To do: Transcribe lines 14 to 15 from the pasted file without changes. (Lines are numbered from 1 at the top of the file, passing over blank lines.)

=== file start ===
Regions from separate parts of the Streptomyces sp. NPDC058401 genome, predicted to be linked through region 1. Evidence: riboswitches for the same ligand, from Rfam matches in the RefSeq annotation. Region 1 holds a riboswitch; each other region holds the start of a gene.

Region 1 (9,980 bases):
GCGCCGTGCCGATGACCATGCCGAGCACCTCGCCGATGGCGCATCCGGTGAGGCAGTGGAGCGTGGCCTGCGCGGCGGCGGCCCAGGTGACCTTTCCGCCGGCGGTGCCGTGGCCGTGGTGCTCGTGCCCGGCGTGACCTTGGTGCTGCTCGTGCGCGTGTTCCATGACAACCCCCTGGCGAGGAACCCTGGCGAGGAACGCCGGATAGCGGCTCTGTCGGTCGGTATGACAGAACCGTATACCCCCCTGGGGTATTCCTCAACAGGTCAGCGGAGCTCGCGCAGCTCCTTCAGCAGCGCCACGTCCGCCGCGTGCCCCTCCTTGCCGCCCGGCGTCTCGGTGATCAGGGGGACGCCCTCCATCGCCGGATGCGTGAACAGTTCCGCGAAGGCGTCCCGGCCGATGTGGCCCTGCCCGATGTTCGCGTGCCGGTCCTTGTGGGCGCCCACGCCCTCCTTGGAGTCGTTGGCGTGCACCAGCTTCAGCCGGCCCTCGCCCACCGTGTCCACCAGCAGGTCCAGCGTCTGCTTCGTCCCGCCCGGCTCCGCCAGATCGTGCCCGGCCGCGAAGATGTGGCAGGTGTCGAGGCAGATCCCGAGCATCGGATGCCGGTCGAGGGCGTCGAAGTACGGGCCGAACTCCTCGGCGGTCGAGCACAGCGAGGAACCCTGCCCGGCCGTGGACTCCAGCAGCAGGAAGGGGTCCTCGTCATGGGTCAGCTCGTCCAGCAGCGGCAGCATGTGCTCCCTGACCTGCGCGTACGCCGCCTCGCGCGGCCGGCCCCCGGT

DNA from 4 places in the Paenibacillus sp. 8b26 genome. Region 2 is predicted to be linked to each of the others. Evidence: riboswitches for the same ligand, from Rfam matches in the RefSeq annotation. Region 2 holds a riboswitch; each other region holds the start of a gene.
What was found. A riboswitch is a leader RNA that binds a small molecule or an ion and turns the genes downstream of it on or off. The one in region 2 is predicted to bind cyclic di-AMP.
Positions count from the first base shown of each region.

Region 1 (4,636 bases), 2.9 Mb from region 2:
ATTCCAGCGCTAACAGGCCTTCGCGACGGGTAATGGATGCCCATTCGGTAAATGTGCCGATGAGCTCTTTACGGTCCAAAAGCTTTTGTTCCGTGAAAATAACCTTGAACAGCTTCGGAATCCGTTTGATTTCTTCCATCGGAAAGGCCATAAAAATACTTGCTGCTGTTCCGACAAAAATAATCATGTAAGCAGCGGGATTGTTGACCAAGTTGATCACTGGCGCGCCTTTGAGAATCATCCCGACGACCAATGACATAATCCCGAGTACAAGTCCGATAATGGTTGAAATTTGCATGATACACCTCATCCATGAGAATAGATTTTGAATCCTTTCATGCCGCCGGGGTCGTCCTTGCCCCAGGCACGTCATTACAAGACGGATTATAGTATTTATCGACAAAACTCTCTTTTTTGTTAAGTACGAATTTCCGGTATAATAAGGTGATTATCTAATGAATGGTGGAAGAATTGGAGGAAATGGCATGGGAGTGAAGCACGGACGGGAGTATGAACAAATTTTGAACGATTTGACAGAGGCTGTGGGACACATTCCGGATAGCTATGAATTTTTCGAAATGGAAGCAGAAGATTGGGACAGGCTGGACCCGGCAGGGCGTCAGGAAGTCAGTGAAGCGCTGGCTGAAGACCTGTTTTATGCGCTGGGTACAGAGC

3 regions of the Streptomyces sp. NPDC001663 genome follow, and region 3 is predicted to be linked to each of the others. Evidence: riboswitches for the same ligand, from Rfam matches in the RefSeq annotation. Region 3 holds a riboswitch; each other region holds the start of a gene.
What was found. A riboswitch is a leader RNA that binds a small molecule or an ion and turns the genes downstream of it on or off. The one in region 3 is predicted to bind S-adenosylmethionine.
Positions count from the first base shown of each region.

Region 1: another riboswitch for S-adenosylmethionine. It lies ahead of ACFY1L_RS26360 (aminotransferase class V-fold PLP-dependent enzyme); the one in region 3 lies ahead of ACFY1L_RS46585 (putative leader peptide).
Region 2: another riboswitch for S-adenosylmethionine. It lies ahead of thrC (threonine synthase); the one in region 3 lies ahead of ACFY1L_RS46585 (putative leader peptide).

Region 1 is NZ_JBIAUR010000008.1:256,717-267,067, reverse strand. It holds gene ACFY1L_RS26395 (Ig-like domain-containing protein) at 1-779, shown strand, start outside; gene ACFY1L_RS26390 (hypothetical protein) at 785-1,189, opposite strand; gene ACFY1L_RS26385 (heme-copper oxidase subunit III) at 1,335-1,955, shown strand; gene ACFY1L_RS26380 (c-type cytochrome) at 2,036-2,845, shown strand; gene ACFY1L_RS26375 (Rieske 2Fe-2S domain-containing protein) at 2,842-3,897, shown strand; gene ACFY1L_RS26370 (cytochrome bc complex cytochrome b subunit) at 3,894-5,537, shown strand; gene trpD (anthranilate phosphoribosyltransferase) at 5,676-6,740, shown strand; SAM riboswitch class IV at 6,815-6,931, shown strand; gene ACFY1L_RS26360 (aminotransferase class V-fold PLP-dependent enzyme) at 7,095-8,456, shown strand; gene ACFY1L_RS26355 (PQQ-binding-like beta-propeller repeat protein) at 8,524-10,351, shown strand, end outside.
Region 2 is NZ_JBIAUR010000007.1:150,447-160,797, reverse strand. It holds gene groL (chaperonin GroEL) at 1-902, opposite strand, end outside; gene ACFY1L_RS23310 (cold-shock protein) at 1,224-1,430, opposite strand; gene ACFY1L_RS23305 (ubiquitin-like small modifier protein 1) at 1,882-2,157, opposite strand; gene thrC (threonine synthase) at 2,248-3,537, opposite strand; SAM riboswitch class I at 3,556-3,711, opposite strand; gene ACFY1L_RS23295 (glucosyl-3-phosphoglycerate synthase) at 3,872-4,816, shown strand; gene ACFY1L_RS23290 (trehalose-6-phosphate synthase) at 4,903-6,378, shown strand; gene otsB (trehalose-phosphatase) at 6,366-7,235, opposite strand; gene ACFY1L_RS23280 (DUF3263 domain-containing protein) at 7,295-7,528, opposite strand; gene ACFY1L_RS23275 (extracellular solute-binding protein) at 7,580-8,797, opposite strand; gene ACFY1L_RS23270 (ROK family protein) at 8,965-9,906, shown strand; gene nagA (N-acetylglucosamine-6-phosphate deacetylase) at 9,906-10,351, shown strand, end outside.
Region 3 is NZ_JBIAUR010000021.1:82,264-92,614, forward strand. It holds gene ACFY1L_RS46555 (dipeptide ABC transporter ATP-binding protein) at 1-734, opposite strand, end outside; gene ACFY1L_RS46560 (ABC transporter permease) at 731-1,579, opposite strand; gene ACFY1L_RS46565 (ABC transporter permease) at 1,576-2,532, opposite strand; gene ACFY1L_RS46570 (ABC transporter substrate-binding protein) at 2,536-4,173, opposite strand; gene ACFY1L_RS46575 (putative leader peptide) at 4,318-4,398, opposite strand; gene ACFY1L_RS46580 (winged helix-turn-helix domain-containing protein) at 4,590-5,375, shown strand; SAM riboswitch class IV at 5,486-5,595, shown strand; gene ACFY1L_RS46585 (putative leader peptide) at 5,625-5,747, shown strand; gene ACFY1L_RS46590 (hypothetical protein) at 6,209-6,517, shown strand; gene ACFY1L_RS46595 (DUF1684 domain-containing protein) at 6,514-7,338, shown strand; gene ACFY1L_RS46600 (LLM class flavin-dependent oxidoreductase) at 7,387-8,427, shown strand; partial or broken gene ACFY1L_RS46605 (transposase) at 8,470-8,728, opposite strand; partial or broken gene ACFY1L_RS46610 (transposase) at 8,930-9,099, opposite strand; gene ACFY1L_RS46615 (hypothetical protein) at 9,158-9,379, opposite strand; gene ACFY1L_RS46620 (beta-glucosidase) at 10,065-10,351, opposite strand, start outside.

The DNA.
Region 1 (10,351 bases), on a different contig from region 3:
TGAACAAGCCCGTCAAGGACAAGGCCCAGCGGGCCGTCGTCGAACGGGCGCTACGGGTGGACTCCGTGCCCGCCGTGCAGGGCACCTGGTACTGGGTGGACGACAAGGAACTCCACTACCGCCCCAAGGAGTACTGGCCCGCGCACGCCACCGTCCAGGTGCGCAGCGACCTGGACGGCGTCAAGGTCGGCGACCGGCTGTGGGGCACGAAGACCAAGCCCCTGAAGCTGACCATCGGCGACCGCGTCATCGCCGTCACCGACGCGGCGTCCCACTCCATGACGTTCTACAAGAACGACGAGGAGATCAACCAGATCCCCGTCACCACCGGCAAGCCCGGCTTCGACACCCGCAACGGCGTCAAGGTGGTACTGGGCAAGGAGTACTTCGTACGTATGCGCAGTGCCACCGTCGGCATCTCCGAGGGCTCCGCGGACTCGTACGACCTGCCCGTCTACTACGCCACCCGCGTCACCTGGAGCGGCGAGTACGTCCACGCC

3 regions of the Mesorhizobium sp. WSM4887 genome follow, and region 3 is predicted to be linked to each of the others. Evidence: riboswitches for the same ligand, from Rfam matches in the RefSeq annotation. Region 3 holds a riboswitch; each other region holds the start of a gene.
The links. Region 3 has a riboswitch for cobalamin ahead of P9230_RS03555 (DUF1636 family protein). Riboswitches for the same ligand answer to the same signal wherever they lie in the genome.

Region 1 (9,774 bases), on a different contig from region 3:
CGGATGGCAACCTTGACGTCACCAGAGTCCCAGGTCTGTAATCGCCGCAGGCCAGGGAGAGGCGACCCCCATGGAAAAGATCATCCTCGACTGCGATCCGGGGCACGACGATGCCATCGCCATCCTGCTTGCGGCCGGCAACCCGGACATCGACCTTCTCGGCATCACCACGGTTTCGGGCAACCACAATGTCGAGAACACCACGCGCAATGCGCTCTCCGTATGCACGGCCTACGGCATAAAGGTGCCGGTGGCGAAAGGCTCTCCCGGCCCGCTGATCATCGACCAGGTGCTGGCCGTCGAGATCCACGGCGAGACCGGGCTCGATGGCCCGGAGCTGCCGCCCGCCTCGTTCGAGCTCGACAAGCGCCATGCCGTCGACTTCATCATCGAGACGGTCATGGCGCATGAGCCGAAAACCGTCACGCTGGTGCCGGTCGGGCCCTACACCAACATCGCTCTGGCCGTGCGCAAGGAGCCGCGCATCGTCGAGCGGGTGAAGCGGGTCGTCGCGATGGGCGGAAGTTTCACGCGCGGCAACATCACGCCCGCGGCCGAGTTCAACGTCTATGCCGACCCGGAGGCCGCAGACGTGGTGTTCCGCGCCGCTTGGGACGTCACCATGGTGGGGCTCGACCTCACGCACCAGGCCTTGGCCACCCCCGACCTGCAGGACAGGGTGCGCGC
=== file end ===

Region 1 is NZ_JBIAUR010000008.1:256,717-267,067, reverse strand. It holds gene ACFY1L_RS26395 (Ig-like domain-containing protein) at 1-779, shown strand, start outside; gene ACFY1L_RS26390 (hypothetical protein) at 785-1,189, opposite strand; gene ACFY1L_RS26385 (heme-copper oxidase subunit III) at 1,335-1,955, shown strand; gene ACFY1L_RS26380 (c-type cytochrome) at 2,036-2,845, shown strand; gene ACFY1L_RS26375 (Rieske 2Fe-2S domain-containing protein) at 2,842-3,897, shown strand; gene ACFY1L_RS26370 (cytochrome bc complex cytochrome b subunit) at 3,894-5,537, shown strand; gene trpD (anthranilate phosphoribosyltransferase) at 5,676-6,740, shown strand; SAM riboswitch class IV at 6,815-6,931, shown strand; gene ACFY1L_RS26360 (aminotransferase class V-fold PLP-dependent enzyme) at 7,095-8,456, shown strand; gene ACFY1L_RS26355 (PQQ-binding-like beta-propeller repeat protein) at 8,524-10,351, shown strand, end outside.
Region 2 is NZ_JBIAUR010000007.1:150,447-160,797, reverse strand. It holds gene groL (chaperonin GroEL) at 1-902, opposite strand, end outside; gene ACFY1L_RS23310 (cold-shock protein) at 1,224-1,430, opposite strand; gene ACFY1L_RS23305 (ubiquitin-like small modifier protein 1) at 1,882-2,157, opposite strand; gene thrC (threonine synthase) at 2,248-3,537, opposite strand; SAM riboswitch class I at 3,556-3,711, opposite strand; gene ACFY1L_RS23295 (glucosyl-3-phosphoglycerate synthase) at 3,872-4,816, shown strand; gene ACFY1L_RS23290 (trehalose-6-phosphate synthase) at 4,903-6,378, shown strand; gene otsB (trehalose-phosphatase) at 6,366-7,235, opposite strand; gene ACFY1L_RS23280 (DUF3263 domain-containing protein) at 7,295-7,528, opposite strand; gene ACFY1L_RS23275 (extracellular solute-binding protein) at 7,580-8,797, opposite strand; gene ACFY1L_RS23270 (ROK family protein) at 8,965-9,906, shown strand; gene nagA (N-acetylglucosamine-6-phosphate deacetylase) at 9,906-10,351, shown strand, end outside.